And Bob is reunited with his daughters as he leaves court a free man -- at least temporarily. Prosecutors insist on retrying Bob for his wife's murder.

This time Bob's new legal team focuses heavily on the mental state of Diane the night she died, pointing to the autopsy report, which found she had a dangerously high level of antidepressants and alcohol in her body. Police also found evidence at the scene that Diane had consumed at least four bottles of red wine, which is like throwing gasoline on a fire when mixed with an overdose of her prescription drugs.

Unlike the first trial, the jury buys the defense's argument that Diane had died accidentally after Bob found her with his gun in their bedroom and tried to take the deadly weapon from her. But they still find him guilty of the lesser charge of manslaughter, leaving his daughters heartbroken once again.

But then just weeks ago, with the judge still considering Bob's upcoming sentence, a bombshell development: A letter that daughters Sarah and Mallory believe was written by their mom was found hidden away in a closet of one of the Ward family's properties in Atlanta nearly nine years after her death.

"We were cleaning out the house," Sarah tells Crime Watch Daily. "It had been sold and an estate saleswoman was going through my parents' bedroom, and in the closet in a folded notepad holder in a back pocket stuffed in there was the note."

Sarah believes her mother probably wrote the letter when she was at the Atlanta house just weeks before she died. Diane's daughters read the words their mother wrote to them in her last testament:

"Dear Mallory and Sarah, please know how much I love you. I don't know how it happened for me to end up like this. I want you to have wonderful lives and know that I will always watch out for you both. Take care of Daddy. I love you more than you will ever know. Take care of the dogs. They will need you."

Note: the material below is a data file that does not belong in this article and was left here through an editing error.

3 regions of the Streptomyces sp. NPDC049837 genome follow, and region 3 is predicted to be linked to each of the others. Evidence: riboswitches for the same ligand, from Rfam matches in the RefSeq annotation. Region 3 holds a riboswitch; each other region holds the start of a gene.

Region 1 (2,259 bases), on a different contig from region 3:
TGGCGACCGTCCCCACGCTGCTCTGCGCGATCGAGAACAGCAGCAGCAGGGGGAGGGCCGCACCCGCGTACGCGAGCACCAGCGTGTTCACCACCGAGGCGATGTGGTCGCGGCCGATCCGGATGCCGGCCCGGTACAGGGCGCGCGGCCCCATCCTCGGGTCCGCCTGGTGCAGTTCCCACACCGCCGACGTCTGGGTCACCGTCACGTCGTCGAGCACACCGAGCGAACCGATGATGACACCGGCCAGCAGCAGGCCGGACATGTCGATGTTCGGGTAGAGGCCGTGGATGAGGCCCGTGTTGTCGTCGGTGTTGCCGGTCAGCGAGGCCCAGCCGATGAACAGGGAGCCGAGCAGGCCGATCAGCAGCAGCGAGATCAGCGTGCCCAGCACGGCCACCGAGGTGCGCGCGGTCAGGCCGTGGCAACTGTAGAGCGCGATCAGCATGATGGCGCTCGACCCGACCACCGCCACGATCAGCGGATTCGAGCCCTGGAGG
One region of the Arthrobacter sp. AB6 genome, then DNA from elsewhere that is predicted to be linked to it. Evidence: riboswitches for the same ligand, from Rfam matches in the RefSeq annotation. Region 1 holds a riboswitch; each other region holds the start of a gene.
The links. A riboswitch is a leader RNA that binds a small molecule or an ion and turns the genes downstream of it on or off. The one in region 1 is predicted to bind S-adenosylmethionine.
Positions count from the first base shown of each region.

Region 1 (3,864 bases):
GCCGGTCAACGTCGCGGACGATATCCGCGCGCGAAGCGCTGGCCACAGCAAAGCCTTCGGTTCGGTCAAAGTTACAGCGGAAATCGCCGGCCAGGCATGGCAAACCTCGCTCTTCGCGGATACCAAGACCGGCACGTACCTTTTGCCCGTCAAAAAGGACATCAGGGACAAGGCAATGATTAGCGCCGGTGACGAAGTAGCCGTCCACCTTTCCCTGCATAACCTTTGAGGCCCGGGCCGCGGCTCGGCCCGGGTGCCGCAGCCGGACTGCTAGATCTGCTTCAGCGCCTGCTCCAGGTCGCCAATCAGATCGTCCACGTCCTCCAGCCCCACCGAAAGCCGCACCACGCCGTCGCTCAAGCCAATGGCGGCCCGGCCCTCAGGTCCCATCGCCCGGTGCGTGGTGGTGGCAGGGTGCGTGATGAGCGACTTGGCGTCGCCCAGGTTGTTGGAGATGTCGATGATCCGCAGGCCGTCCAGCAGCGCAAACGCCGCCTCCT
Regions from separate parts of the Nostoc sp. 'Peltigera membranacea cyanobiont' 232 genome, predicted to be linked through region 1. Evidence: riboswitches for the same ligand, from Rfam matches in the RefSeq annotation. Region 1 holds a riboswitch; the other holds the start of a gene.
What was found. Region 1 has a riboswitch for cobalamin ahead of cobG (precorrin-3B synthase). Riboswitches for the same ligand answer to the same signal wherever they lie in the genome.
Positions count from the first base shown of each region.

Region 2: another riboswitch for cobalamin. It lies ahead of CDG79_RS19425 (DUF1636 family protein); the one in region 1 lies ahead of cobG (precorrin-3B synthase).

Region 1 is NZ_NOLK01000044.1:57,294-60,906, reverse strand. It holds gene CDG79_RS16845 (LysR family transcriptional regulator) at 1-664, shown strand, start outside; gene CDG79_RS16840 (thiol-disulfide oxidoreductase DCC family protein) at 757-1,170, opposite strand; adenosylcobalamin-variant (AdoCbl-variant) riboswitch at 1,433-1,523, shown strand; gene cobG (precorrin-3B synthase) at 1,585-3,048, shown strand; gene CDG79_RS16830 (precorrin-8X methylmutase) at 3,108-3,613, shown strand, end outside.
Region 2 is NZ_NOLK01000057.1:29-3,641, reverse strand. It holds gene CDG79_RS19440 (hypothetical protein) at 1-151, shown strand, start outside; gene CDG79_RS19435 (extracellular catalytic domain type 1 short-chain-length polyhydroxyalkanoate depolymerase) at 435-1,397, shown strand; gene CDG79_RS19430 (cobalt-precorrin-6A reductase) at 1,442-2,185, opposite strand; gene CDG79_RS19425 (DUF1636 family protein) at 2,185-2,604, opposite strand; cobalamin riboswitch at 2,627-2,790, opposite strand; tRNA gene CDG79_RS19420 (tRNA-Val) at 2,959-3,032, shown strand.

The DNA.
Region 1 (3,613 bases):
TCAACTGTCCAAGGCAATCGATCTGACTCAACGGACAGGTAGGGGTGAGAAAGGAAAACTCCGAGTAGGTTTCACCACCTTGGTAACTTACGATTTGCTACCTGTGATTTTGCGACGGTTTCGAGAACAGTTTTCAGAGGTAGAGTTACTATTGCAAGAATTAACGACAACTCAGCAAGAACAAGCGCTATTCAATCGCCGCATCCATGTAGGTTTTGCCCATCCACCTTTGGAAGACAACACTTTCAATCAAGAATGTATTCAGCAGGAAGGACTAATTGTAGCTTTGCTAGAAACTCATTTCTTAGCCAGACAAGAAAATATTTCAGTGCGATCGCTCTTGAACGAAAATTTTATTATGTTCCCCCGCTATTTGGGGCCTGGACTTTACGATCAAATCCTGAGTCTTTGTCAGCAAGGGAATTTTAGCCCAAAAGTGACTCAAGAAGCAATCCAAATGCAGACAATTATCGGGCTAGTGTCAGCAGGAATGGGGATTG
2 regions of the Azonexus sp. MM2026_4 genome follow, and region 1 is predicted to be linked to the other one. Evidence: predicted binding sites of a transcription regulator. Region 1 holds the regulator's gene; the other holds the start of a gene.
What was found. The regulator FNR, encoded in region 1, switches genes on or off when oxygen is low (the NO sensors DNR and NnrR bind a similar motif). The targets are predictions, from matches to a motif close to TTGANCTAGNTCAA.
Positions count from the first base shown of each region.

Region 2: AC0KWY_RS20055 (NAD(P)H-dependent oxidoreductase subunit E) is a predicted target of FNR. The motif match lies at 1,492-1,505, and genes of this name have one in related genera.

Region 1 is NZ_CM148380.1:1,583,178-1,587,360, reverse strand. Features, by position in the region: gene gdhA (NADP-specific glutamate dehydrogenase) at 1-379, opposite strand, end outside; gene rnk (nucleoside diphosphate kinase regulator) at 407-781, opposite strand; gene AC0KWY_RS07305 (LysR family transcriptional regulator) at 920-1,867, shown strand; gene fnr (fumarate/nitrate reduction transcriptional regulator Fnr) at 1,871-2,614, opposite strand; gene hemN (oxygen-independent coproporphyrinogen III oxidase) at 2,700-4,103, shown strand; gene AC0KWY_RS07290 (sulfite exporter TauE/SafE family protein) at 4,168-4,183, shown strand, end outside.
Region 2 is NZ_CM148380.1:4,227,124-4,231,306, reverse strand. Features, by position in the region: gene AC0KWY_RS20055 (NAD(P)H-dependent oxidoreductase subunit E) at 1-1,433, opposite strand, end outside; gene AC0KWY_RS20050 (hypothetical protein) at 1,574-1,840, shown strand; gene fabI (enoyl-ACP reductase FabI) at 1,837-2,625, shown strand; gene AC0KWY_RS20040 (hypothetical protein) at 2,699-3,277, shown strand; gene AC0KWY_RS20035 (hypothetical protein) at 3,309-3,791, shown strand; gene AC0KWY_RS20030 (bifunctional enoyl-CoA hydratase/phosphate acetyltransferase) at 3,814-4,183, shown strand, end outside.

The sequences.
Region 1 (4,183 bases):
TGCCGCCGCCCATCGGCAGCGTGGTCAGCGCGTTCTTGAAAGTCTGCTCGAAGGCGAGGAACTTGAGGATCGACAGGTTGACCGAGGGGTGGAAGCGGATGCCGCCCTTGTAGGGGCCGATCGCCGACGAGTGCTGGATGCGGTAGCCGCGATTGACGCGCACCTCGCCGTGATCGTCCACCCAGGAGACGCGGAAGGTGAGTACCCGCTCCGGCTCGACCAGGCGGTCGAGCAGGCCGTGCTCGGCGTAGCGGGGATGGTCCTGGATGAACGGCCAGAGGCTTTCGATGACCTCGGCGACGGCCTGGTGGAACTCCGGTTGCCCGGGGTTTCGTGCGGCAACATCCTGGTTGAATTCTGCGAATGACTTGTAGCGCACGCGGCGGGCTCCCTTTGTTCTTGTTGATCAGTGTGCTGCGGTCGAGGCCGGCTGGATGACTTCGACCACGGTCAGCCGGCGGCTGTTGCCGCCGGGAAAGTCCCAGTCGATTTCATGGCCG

Despite the tragedy of Diane's death, the sisters would come to see the letter as a blessing, because it supports their belief that Diane was about to kill herself when their father tried to wrestle his gun from her that fateful night, and that he was only trying to save her life.

Sarah says the letter also makes her suspect that her mother actually did commit suicide, and that her father kept it a secret, willing to take the blame for Diane's death for the sake of her dignity. Mallory just wishes her mother's lost last letter had been found before Bob went on trial. But she and Sarah are hoping the letter can still free their father from prison.

The letter, declared authentic by a handwriting expert hired by the defense, has now been presented to the judge to consider while deciding Bob's sentence for the manslaughter conviction. And as of now the letter's authenticity has not been challenged by prosecutors.

Since the verdict, Crime Watch Daily has learned that one of prosecutors in the case resigned as he was being investigated for sending an inappropriate text message to one of Ward's daughters. The text read: "That's just your way of saying you want to see me naked."

In a statement, State Attorney Aramis Ayala tells us, in part: "The A.S.A. no longer is employed with my office. I am confident that the successful prosecution of Bob Ward was not compromised."

Bob Ward is scheduled to be sentenced later this month.